These symptoms may be more than simply irritating. They may be indicative of Dry Eye Disease, where your lacrimal glands stop producing enough tears or where the tears that are produced may evaporate too quickly.
Dry Eye Disease symptoms can often be eliminated by treating the cause.
Our comprehensive in-house testing processes give us a clear picture into your eye health and whether or not you have Dry Eye Disease. To learn more about these specific processes and what we include in our dry eye exams, click here
General health, medications and environmental factors will be a consideration in managing the type of Dry Eye Disease you have. After our initial testing we will create a customized treatment plan to best address your Dry Eye Disease.
Don’t be afraid to seek treatment. Dry Eye Disease is more common than you think and can be very treatable.
If you suffer from Dry Eye, our eye doctors at Lynn Valley Optometry, have completed extensive training on dry eye disease and treatment. We are very happy to offer a very thorough evaluation of your dry eye disease and subsequently design a treatment plan specifically for you. We have worked with many pharmaceutical companies to stay abreast of the newest and best treatments available for dry eye disease. We are dedicated to resolving your dry eye issues and look forward to seeing you.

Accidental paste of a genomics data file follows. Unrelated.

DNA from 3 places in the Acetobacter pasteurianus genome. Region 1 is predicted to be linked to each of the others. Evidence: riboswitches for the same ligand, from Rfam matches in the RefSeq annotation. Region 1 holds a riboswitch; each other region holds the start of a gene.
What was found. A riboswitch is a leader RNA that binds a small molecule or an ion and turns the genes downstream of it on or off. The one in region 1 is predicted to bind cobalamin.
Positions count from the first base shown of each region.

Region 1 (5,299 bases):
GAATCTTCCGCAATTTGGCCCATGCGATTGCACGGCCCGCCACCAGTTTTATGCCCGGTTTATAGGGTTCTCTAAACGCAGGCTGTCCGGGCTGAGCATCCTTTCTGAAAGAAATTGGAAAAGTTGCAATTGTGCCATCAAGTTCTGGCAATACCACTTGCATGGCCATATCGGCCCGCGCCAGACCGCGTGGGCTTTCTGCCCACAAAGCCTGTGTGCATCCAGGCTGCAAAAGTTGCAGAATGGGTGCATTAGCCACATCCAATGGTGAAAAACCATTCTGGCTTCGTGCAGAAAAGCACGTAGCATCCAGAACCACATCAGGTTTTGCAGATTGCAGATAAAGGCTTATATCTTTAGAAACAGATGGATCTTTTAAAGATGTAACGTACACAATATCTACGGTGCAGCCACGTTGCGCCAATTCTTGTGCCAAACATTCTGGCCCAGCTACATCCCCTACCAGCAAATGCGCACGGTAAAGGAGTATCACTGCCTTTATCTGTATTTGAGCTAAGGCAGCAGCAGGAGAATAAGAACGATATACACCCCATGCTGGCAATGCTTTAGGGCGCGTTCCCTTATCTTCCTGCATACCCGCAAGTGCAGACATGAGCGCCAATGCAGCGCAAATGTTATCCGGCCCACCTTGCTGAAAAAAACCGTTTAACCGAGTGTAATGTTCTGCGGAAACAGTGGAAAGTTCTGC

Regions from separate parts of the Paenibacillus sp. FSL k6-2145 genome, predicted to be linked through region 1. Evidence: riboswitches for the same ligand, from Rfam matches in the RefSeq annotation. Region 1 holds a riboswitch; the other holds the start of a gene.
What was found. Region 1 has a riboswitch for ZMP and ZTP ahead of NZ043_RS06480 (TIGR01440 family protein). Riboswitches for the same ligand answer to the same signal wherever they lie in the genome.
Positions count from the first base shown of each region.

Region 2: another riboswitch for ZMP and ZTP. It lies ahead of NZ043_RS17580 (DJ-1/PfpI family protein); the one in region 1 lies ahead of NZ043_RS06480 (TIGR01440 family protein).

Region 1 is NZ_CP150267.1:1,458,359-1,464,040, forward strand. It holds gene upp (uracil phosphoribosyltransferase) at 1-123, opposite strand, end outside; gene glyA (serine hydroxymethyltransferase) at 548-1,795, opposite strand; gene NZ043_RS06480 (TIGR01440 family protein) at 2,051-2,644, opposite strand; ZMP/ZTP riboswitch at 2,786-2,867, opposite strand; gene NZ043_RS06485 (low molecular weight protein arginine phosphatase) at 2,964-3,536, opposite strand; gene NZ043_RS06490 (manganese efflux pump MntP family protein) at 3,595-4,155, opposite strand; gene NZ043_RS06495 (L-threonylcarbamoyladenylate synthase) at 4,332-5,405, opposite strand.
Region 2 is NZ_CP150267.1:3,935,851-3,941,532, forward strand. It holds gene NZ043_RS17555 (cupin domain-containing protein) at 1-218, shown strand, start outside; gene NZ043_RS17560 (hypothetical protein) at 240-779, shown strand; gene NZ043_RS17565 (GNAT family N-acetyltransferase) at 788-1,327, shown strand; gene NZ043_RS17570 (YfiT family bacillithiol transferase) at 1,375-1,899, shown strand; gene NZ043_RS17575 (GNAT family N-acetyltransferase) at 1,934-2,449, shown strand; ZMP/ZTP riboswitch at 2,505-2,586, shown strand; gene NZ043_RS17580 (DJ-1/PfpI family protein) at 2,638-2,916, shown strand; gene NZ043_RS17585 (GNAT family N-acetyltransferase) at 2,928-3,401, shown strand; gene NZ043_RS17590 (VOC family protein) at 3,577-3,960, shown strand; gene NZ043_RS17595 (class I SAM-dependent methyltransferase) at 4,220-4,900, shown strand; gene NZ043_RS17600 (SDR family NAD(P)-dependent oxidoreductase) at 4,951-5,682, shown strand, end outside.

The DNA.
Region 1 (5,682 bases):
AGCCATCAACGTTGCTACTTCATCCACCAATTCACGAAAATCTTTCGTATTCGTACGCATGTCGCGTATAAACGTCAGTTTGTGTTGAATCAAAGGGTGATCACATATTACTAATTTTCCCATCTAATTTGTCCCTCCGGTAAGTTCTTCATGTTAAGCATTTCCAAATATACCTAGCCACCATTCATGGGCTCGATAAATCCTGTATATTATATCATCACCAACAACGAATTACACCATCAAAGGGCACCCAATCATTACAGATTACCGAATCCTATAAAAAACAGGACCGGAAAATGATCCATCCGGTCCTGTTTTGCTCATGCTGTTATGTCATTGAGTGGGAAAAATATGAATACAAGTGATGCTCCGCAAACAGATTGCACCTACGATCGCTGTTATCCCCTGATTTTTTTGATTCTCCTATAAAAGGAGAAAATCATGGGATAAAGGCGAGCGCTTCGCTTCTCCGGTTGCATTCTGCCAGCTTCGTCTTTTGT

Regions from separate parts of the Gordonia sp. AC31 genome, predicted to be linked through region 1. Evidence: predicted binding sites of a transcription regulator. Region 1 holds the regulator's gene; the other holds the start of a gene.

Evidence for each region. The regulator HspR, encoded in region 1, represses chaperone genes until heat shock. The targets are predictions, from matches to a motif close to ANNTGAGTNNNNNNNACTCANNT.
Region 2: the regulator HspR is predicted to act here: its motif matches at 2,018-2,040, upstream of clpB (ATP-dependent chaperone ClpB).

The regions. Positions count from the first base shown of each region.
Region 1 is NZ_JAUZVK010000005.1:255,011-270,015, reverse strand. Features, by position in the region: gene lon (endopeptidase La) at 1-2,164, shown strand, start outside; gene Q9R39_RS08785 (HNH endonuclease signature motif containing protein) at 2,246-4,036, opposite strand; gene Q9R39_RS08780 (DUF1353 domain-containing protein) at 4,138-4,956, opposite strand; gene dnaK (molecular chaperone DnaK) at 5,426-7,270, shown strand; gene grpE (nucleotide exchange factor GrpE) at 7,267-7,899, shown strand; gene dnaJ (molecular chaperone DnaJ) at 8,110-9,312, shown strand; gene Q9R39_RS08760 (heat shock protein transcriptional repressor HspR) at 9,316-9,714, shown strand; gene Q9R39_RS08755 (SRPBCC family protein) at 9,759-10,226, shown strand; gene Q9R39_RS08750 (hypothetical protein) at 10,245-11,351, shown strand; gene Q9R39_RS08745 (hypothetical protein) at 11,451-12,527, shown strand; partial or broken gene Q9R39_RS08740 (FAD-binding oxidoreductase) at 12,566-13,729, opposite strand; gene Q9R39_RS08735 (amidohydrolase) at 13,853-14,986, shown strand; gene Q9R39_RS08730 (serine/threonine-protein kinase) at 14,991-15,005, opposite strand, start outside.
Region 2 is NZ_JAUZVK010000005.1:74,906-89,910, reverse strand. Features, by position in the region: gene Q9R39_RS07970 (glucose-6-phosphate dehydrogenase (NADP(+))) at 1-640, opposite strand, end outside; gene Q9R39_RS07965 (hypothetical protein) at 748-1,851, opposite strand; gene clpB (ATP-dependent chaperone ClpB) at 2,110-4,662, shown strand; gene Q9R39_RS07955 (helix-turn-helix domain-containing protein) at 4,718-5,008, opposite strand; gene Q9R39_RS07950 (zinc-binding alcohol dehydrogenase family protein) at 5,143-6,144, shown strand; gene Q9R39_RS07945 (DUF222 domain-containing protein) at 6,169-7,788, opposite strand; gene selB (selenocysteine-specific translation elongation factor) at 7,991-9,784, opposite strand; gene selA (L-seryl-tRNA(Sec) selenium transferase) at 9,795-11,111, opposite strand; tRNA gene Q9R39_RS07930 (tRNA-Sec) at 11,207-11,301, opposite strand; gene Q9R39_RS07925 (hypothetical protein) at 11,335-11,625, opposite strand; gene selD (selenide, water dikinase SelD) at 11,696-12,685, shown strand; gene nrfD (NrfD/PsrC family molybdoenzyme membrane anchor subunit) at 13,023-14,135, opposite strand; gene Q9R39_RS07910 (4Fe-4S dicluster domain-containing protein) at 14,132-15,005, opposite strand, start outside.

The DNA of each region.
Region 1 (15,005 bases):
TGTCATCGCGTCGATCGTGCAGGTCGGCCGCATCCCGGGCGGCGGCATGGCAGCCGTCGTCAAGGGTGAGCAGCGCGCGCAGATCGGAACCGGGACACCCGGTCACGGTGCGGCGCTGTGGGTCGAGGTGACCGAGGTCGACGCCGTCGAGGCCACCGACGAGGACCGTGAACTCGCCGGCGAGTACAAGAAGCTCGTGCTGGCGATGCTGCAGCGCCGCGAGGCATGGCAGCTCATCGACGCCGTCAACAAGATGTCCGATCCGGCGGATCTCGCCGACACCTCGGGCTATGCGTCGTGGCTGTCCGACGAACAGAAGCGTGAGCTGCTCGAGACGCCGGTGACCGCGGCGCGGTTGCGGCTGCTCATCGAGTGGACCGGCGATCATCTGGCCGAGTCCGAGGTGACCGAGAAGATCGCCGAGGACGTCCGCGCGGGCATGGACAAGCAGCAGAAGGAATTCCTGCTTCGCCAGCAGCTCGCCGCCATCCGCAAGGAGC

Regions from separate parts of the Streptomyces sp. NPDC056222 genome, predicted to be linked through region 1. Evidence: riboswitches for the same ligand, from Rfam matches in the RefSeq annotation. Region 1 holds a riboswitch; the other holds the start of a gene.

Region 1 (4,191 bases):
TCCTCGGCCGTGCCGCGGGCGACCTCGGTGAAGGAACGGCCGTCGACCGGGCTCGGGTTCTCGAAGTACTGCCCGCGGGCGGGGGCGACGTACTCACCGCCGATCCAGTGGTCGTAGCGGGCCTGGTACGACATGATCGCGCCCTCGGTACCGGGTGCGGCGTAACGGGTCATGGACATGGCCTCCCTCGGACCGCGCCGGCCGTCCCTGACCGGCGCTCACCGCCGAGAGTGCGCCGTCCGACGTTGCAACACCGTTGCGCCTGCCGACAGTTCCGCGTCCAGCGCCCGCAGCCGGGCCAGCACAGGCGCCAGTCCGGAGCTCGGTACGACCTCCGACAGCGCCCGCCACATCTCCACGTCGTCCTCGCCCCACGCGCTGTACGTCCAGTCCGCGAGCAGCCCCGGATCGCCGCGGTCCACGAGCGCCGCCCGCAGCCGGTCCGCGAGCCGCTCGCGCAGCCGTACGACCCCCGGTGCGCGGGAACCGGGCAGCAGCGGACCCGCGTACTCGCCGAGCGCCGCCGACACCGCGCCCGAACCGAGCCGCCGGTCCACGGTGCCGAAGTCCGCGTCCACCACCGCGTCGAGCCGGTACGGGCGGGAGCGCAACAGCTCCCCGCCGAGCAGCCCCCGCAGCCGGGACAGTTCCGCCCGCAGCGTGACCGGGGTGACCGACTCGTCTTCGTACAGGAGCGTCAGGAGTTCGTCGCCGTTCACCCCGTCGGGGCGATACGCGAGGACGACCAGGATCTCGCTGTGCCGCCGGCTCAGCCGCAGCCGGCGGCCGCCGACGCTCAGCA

Our doctors can perform in-office diagnostic tests to evaluate the quality and quantity of your tears. General health, medications and environmental factors will be a consideration in managing the type of Dry Eye Disease you have.
Three common screening tests we use are:
TBUT gives us an indication of how stable your tear film is. Because the tear film in people with Dry Eye Disease is unstable, it will break up faster than normal and cause the eye surface to feel uncomfortable. In a TBUT test, fluorescein dye is added to the eye and the tear film is observed while the patient avoids blinking. TBUT is the time it takes between a blink and the development of tiny dry spots in the stained tear film. The longer it takes, the more stable the tear film. If your tear film breaks up in less than 10 seconds, you may have Dry Eye Disease.
These tests use a yellow or green dye along with a blue or white light respectively to detect damage that may have occurred to your eye. A piece of blotting paper containing the dye is touched to the surface of the eye. The patient is asked to blink, which will spread the dye on the tear film. A light is then directed at the eye. Any problems on the surface of the cornea will be stained by the dye and appear green under the blue or white light.
This test allows us to see if your oil-secreting meibomian glands within the eyelids are clogged. These oils help prevent tear evaporation.